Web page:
Trilateral Insights – April 2024

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Trilateral Research |

Date: 12 April 2024

Get the latest insights from Trilateral in our new monthly article, featuring the latest developments from across our innovation and research teams.

Insights | Data Science, Research and Sociotech Innovation (DARSI)

Trilateral’s DARSI team develops a tool to show people the least polluted travel routes

Air pollution is a global health emergency, causing over six million deaths per year. Trilateral’s STRIAD:AIR models air pollution and its direct impact on health and costs (economic and social) in local areas across the UK and Ireland, providing actionable insights on how to decrease the risks it poses.

Nanditha Plakazhi, in Trilateral’s DARSI team, has been working on the development of a route mapping tool to integrate within STRIAD:AIR. This tool works by suggesting optimal routes for travel, with the goal of minimising the user’s exposure to pollution. The tool works by combining data about street networks, the concentrations of pollutants (specifically nitrogen dioxide) at various locations, and additional metrics like the locations of street lighting (for user safety on dark journeys). The outcome is a model that suggests low pollution routes the user could use for walking, biking, or driving, along with how long the route takes and the differences in pollutant concentrations between the suggested route and the fastest route.

The ultimate aim of the tool is to help people actively choose healthier routes of travel, thus improving population health in the longer term.

To learn more about STRIAD:AIR and stay up to date with its latest features, click here.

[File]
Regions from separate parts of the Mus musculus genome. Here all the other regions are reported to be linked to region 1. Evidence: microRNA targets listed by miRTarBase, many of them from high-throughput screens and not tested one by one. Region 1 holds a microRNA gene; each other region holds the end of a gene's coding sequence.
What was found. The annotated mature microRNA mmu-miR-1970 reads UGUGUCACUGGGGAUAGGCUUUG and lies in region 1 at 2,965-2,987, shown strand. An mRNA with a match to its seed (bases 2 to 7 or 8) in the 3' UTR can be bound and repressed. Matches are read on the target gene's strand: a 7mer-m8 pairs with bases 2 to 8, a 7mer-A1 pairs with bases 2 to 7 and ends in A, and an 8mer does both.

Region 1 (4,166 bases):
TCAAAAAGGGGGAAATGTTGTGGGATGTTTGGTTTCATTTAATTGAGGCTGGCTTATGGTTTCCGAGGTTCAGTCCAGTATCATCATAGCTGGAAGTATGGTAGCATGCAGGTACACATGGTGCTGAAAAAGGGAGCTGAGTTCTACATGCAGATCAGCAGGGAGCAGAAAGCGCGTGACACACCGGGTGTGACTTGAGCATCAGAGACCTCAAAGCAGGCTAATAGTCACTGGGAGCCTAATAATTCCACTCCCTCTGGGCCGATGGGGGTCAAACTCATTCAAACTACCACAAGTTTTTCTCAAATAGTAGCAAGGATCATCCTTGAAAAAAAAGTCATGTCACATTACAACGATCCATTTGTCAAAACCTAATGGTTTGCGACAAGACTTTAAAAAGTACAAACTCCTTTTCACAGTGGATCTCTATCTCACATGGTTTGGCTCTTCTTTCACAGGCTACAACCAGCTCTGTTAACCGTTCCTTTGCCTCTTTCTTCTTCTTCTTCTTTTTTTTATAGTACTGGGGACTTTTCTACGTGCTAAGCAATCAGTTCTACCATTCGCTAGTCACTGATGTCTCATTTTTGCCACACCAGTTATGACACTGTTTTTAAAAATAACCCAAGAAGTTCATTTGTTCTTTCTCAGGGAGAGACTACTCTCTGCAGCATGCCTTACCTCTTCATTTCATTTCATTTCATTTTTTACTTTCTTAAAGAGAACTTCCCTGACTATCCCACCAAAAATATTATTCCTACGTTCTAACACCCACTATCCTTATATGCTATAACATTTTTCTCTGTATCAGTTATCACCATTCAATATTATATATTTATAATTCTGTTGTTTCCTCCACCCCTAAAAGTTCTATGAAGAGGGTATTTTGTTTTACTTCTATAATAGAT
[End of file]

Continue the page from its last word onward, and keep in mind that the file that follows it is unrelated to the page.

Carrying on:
Insights | Health

Streamlining data sharing to enable healthcare innovation

Today, legions of experts are collaborating to develop AI-powered tools to revolutionise healthcare, be it through rapid diagnosis, risk prediction, or by streamlining the operation of hospitals. At the same time, the news is inundated with stories of overburdened, collapsing healthcare systems. Why the disconnect? Many of these tools generate outputs based on the analysis of massive datasets. Unfortunately, best practices for health data sharing are unclear, slowing the deployment of these new technologies.

In a recent blog, Trilateral’s Health Cluster shared our approach to safe, ethical, and legally compliant data sharing. The cluster’s recommendations include the establishment of standardised data collection methods, the development of a common legal framework, the implementation of unique patient identifiers and other privacy-protecting tools and governance. This advice is designed to address the major challenges hindering data sharing, which, in addition to legal and ethical uncertainties, include practical issues such as data siloes, lack of interoperability, and sceptical attitudes about data sharing.

Our blog draws on learnings from the PANDEM-2 project, which created a pandemic preparedness training system for EU member states. In order to build an effective collaborative tool, the project had to address data sharing challenges. As such, Trilateral led the development of a series of recommendations to facilitate data sharing and collaboration across borders.

You can read the blog here.

Insights | Climate, Energy and Environment

Understanding household energy consumption patterns to improve energy efficiency

Within the energy sector, demand response (DR) commonly refers to changes from normal electricity consumption patterns and allows experts to address situations of fluctuating energy supply that will become increasingly frequent due to the uptake of highly variable renewable energy sources, like solar and wind. It is therefore an important enabler of the energy transition.